The odds are heavily stacked in my favour; I’m relatively young and relatively fit. It might be unpleasant but I’m likely to be over it soon enough. But other people are not in that position and I hate, absolutely detest, the idea I could now be a link in the chain of transmission to one of them.

I have always had an over-developed sense of responsibility, so even knowing I followed guidance means I cannot shake a sense of ill-defined guilt for an outcome that may never happen and I will never know either way.

Imagine if I’d been the anti-mask type where I would have been more certain of the outcome of my irresponsibility. I oddly never felt my liberty infringed wearing a mask but I’m sure that death pretty severely cramps your personal freedoms.

Be careful. Keep your distance. Wear a mask.

Given my obsession with the effect of organisational change on staff while writing my dissertation (admittedly I was mainly obsessed with self-determination theory) I’m amazed I did not come across this paper, Moving off the Map: How Knowledge of Organisations Empowers and Alienates1 instead seeing it highlighted on Twitter (a platform I have largely been eschewing but am occasionally dipping into, and thanks to Ben Taylor for tweeting it) far too late to be useful.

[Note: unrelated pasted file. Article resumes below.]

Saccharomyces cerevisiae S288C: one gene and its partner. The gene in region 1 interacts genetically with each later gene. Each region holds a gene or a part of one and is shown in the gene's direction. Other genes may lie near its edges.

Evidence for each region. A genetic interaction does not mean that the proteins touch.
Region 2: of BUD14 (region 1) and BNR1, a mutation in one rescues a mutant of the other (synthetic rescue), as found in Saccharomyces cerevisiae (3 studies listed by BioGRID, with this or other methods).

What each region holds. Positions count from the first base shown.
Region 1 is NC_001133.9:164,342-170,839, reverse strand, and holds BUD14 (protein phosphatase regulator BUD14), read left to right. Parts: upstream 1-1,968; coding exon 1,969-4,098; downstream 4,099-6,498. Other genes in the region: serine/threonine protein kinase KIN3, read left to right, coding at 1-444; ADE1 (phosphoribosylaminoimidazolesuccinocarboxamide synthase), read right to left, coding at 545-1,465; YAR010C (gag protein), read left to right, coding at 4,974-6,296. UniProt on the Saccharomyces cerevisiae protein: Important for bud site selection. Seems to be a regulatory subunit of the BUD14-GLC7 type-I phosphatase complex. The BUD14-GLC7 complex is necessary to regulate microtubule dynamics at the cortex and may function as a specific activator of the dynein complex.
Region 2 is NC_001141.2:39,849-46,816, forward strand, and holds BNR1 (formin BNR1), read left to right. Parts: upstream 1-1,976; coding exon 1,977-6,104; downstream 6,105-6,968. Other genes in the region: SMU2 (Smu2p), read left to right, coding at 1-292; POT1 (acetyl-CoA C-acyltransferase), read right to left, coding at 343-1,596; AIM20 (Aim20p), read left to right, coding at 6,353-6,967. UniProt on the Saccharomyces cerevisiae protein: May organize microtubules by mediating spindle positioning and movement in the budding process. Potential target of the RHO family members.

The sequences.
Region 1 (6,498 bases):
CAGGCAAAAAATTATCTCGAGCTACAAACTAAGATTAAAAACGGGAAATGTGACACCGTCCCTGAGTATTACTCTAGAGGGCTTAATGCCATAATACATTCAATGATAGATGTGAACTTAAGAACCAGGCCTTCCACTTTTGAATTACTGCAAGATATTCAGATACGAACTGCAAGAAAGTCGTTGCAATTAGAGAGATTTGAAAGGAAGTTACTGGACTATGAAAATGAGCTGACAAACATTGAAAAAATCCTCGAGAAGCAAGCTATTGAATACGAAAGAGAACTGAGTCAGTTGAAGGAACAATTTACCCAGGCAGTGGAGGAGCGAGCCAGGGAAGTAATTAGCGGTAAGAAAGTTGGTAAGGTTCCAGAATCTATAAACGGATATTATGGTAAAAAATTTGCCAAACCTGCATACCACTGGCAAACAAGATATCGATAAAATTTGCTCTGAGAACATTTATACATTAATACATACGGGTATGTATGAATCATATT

The original poster highlighted the Lovecraftian nature of organisations being uncovered with one quote from a research participant:

The CEO, after being walked through the map, sat down, put his head on the table, and said, “This is even more f**cked up than I imagined.” The CEO revealed that not only was the operation of his organisation out of his control but that his grasp on it was imaginary.

What, however, I found perhaps more concerning from the paper were the references to the belief in the immutability of organisations. Rather than seeing an organisation as a human-made construct it was a permanent and necessary entity that existed of itself:

they had objectified the organisation, talking about and treating organisational divisions, senior management, functional boundaries, job roles, and rules as “things” having a reality and existence of their own … the organisation increasingly becomes discussed, imagined, and treated as a naturalised, necessary structure. The idea that organisations are an ongoing human product was a provocative insight for these employees.